The recorded weakening of the geomagnetic field, which extends from the Earth’s core into outer space and was first recorded 180 years ago, has raised concern by some for the welfare of the biosphere.
But a new study conducted by researchers from Tel Aviv University, Hebrew University and the University of California San Diego finds there is no reason for alarm: The Earth’s geomagnetic field has been undulating for centuries.
Data obtained from the analysis of Judean jar handles provide information on changes in the strength of the geomagnetic field between the 8th and 2nd centuries BCE, indicating a fluctuating field that the scientists now say peaked during the 8th century BCE.
“The field strength of the 8th century BCE corroborates previous observations of our group, first published in 2009, of an unusually strong field during that period,” says Dr. Erez Ben-Yosef of TAU’s Institute of Archaeology, the study’s lead investigator.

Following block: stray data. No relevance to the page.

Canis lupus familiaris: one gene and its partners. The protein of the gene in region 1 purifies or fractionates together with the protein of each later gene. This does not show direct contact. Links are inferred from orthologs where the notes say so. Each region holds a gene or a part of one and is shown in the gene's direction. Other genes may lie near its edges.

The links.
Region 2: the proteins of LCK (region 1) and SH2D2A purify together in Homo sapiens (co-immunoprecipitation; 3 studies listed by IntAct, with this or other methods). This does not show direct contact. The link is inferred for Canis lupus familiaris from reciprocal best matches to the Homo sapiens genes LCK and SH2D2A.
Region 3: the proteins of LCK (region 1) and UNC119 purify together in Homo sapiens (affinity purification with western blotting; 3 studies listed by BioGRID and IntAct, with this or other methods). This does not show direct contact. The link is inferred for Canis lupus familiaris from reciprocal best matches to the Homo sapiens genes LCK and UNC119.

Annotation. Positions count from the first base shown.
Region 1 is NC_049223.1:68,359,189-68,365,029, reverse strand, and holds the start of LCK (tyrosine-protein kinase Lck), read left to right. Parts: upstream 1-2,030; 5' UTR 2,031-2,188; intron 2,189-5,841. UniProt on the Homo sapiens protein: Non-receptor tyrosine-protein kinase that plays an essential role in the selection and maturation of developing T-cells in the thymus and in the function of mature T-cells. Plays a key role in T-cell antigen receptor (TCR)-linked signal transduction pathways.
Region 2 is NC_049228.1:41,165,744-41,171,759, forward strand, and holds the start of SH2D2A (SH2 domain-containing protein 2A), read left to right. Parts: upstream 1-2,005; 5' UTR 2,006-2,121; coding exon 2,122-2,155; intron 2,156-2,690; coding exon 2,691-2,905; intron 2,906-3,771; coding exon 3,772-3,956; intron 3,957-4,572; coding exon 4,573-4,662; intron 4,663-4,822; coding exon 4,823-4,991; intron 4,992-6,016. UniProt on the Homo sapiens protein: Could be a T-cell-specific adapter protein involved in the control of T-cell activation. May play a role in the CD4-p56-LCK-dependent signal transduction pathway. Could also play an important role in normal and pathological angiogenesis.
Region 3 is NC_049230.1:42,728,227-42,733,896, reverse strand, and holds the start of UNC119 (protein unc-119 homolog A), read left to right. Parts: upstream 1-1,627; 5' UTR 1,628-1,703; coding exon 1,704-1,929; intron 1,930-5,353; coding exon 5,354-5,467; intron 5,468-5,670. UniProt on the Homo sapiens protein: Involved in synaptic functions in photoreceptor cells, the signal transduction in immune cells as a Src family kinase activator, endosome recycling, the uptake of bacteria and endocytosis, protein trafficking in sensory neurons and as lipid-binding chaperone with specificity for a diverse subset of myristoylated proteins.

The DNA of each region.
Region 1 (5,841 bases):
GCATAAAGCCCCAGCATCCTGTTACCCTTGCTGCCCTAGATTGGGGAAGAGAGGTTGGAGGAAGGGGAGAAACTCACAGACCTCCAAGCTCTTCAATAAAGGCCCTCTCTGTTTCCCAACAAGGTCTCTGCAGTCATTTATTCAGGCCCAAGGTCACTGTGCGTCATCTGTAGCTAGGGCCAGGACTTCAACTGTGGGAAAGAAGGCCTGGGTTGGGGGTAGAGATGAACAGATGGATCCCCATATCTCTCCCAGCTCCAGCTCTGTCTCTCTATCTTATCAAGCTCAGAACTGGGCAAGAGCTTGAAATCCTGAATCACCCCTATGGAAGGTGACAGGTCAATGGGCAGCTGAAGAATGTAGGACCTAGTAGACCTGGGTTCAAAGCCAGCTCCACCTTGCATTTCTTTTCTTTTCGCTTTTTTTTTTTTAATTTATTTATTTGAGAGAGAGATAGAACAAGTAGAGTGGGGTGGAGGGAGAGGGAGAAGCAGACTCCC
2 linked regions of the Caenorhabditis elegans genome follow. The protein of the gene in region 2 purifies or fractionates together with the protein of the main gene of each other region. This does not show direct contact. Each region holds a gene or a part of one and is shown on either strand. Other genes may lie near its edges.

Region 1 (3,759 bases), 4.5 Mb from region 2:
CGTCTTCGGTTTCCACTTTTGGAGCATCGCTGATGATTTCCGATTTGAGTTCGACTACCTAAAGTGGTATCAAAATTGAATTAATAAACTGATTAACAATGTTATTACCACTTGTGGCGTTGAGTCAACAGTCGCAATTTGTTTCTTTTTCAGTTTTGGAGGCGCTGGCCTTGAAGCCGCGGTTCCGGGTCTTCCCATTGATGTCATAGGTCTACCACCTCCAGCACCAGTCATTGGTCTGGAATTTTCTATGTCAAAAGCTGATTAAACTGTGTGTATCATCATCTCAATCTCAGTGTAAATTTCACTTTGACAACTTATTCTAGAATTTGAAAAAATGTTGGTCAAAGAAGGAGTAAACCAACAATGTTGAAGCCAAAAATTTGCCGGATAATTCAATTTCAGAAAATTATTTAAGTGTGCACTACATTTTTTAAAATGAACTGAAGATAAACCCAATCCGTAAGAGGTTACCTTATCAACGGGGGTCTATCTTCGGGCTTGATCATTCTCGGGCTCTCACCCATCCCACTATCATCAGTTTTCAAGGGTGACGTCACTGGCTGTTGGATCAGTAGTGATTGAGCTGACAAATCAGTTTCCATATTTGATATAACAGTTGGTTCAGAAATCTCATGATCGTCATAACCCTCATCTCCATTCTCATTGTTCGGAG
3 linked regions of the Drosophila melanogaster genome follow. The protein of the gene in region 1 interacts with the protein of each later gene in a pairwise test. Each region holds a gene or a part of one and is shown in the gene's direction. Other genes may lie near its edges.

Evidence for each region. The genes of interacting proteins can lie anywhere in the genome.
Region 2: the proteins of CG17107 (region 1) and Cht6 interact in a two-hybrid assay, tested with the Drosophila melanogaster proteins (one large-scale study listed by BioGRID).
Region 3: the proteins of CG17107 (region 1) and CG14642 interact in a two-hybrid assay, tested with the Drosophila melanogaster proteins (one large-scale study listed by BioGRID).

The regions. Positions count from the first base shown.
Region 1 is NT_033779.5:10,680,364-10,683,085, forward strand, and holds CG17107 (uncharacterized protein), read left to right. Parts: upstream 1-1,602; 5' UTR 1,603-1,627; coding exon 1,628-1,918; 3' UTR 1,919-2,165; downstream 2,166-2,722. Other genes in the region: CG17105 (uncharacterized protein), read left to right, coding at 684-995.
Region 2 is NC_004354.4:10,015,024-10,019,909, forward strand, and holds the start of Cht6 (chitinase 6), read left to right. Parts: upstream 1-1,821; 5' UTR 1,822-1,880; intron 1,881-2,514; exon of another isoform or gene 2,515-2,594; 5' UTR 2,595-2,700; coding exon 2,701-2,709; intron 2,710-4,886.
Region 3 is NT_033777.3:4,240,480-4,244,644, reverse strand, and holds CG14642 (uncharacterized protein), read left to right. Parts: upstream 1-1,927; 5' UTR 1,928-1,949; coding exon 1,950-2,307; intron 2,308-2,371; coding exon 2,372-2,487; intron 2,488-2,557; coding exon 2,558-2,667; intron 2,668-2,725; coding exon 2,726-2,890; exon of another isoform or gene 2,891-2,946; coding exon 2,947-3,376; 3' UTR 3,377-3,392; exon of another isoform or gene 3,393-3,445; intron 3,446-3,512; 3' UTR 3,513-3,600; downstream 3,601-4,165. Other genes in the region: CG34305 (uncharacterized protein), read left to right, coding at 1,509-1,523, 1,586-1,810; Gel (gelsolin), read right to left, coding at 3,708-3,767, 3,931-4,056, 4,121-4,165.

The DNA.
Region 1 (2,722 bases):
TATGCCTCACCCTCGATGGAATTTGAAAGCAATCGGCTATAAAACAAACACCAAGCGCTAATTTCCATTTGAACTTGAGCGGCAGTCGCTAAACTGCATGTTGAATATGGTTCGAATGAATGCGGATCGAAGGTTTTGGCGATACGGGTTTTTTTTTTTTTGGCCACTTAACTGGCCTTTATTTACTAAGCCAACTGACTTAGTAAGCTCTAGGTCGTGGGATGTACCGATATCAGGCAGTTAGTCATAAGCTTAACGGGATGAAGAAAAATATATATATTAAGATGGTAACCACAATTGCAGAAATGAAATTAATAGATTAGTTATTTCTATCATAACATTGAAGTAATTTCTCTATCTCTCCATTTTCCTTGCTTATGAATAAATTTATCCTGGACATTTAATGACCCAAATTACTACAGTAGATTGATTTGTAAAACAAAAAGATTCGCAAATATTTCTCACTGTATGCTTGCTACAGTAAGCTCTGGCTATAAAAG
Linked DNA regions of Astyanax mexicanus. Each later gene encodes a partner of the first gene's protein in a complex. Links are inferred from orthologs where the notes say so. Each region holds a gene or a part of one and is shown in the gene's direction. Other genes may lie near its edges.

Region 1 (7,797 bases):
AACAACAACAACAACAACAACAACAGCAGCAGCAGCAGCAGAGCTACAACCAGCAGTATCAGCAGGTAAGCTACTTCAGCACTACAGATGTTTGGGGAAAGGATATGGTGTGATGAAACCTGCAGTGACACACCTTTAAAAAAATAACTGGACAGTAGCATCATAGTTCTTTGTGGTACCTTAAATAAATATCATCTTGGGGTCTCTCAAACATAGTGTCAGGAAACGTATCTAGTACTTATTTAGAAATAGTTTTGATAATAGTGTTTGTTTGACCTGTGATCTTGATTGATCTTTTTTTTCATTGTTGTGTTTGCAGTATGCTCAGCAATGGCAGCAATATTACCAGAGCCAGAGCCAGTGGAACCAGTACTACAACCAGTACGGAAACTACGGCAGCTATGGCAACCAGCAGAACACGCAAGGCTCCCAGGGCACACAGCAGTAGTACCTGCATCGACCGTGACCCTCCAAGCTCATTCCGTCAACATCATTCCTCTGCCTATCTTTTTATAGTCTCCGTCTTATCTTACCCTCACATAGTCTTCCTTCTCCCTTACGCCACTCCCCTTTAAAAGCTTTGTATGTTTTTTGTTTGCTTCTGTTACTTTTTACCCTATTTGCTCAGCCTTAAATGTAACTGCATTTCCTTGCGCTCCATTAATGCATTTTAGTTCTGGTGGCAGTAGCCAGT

“This new finding puts the recent decline in the field’s strength into context. Apparently, this is not a unique phenomenon – the field has often weakened and recovered over [time].”
“We can gain a clearer picture of the planet and its inner structure by better understanding proxies like the magnetic field, which reaches more than 1,800 miles deep into the liquid part of the Earth’s outer core,” Dr. Ben-Yosef observes.
The new research is based on a set of 67 ancient, heat-impacted Judean ceramic storage-jar handles, which bear royal stamp impressions from what the archeologists believe to be the 8th to 2nd centuries BCE, providing the basis for their age estimates.
To accurately measure the geomagnetic intensity, the researchers conducted experiments at the Paleomagnetic Laboratory of Scripps Institution of Oceanography (SIO), University of California San Diego, using laboratory-built paleomagnetic ovens and a superconducting magnetometer.